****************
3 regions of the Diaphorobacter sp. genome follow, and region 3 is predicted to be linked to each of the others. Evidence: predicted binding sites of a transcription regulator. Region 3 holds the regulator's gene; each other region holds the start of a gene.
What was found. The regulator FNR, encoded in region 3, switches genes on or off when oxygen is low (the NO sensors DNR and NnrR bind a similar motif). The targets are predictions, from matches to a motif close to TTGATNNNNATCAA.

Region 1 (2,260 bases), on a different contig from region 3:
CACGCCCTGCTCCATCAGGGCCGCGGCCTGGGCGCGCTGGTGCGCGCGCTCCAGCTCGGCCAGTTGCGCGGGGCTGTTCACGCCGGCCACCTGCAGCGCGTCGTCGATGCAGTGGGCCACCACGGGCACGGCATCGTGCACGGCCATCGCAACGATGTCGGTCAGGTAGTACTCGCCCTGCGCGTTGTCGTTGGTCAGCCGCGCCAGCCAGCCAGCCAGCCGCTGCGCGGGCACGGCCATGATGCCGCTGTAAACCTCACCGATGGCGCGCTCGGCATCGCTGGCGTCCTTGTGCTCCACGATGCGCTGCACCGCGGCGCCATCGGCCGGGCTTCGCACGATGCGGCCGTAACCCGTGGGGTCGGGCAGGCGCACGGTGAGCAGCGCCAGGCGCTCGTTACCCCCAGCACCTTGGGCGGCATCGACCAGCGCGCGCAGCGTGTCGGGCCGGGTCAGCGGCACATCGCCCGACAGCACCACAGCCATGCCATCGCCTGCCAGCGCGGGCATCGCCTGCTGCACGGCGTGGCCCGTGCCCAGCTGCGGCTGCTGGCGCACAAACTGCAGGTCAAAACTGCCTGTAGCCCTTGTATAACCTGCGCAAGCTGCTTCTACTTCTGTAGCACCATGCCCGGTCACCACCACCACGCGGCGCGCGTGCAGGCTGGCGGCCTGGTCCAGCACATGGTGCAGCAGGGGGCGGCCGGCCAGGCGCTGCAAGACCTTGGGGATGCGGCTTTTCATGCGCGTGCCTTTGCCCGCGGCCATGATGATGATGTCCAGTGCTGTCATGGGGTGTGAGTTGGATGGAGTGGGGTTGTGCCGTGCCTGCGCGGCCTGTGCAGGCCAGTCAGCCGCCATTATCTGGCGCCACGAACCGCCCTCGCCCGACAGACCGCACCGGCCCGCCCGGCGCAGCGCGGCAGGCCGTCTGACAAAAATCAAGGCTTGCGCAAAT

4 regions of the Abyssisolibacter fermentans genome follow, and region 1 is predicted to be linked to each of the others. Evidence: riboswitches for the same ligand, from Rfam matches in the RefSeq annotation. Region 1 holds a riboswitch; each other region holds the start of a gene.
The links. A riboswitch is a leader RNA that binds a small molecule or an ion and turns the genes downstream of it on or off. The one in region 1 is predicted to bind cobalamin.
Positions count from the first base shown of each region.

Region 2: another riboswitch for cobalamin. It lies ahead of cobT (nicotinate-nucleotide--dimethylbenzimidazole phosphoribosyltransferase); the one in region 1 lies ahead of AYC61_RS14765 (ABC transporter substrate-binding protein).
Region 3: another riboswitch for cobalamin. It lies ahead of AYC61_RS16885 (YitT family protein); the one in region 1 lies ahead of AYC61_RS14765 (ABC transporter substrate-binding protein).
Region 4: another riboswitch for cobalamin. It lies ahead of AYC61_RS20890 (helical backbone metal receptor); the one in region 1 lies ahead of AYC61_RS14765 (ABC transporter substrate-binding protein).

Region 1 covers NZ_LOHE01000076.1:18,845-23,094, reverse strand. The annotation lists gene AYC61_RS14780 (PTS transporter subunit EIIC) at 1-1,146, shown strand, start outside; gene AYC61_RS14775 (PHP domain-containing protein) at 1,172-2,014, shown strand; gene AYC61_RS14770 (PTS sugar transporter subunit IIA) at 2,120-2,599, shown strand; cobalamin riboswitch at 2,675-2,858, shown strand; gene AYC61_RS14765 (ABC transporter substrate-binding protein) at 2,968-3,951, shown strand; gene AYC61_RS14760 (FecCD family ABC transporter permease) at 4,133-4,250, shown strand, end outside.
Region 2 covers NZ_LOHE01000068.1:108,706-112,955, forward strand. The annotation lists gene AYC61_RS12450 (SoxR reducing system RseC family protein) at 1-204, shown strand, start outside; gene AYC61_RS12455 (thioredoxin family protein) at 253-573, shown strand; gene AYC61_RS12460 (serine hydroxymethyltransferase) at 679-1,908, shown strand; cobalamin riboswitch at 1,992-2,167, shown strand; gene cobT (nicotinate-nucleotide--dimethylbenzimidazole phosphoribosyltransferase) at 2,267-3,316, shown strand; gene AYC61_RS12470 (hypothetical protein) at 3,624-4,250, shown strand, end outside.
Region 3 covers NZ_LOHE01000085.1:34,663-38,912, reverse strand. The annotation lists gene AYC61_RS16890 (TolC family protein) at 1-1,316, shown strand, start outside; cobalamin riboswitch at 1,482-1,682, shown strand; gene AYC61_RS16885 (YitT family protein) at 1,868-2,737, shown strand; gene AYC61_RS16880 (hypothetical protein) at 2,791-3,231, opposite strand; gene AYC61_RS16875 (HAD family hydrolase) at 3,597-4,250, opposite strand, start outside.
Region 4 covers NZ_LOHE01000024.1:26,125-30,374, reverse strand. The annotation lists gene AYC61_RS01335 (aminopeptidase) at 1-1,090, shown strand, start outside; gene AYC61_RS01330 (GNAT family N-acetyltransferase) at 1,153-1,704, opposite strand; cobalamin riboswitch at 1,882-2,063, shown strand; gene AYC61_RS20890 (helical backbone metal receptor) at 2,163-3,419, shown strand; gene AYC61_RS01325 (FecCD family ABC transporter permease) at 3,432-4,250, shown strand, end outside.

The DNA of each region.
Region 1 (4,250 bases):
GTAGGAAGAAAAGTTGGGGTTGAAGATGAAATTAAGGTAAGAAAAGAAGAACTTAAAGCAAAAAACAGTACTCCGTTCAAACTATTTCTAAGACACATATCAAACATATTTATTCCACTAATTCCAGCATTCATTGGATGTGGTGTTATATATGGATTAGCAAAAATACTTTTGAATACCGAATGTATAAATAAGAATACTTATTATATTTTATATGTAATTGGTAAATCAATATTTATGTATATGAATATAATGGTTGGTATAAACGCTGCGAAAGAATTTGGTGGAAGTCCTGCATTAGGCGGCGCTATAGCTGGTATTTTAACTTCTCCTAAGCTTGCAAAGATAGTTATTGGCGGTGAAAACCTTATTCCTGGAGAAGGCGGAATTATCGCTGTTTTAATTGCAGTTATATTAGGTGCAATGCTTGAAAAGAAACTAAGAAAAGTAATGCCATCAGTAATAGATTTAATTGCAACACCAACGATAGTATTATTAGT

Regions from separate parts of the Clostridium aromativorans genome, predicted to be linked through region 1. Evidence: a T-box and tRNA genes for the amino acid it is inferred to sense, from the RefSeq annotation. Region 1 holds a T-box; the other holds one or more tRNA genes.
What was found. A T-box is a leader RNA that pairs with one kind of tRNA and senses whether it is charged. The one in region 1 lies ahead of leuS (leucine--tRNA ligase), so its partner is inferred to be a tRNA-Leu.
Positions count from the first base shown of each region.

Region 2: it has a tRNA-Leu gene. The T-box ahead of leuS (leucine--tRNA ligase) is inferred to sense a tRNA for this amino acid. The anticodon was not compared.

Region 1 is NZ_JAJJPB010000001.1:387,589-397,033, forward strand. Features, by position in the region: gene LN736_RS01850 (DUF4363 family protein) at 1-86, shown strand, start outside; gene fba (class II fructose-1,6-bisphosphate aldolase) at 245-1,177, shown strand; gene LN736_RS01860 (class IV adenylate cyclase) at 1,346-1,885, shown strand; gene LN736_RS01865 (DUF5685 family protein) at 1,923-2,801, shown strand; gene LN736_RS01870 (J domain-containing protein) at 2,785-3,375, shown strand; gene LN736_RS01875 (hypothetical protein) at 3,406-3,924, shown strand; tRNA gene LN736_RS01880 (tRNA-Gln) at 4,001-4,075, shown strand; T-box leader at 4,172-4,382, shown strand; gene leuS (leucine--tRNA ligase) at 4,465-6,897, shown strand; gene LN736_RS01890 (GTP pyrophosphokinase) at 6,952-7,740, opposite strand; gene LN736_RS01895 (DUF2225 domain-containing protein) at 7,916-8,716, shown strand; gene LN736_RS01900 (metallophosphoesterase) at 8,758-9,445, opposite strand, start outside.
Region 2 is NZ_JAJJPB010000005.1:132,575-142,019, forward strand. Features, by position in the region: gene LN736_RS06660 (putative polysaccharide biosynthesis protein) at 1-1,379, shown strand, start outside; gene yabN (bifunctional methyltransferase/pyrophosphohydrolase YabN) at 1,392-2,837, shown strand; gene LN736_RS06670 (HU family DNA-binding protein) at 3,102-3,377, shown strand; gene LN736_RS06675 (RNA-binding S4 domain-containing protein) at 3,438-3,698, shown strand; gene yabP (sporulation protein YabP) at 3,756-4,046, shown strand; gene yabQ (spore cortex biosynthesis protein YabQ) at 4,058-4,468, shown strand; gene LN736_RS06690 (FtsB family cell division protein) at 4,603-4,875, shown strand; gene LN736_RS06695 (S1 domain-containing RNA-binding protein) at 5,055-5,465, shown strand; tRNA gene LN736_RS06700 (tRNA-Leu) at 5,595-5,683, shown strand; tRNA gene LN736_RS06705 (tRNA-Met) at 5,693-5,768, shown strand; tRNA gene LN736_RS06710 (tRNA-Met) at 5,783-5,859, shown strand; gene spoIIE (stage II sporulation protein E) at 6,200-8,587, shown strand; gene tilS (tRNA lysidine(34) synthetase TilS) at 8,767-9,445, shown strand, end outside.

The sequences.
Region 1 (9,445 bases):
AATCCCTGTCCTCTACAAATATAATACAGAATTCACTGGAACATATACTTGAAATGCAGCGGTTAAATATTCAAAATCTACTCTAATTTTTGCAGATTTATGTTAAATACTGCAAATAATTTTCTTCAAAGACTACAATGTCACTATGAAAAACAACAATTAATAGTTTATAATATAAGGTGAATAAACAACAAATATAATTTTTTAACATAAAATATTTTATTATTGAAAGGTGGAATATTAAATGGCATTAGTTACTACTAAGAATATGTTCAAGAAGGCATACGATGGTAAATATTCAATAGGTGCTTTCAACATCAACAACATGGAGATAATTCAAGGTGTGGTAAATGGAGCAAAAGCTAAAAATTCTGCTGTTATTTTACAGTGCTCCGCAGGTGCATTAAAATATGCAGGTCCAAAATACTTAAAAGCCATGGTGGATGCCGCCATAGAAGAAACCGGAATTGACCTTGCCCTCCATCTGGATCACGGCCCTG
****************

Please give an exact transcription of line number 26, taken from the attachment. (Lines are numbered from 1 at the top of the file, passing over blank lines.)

AATCCCTGTCCTCTACAAATATAATACAGAATTCACTGGAACATATACTTGAAATGCAGCGGTTAAATATTCAAAATCTACTCTAATTTTTGCAGATTTATGTTAAATACTGCAAATAATTTTCTTCAAAGACTACAATGTCACTATGAAAAACAACAATTAATAGTTTATAATATAAGGTGAATAAACAACAAATATAATTTTTTAACATAAAATATTTTATTATTGAAAGGTGGAATATTAAATGGCATTAGTTACTACTAAGAATATGTTCAAGAAGGCATACGATGGTAAATATTCAATAGGTGCTTTCAACATCAACAACATGGAGATAATTCAAGGTGTGGTAAATGGAGCAAAAGCTAAAAATTCTGCTGTTATTTTACAGTGCTCCGCAGGTGCATTAAAATATGCAGGTCCAAAATACTTAAAAGCCATGGTGGATGCCGCCATAGAAGAAACCGGAATTGACCTTGCCCTCCATCTGGATCACGGCCCTG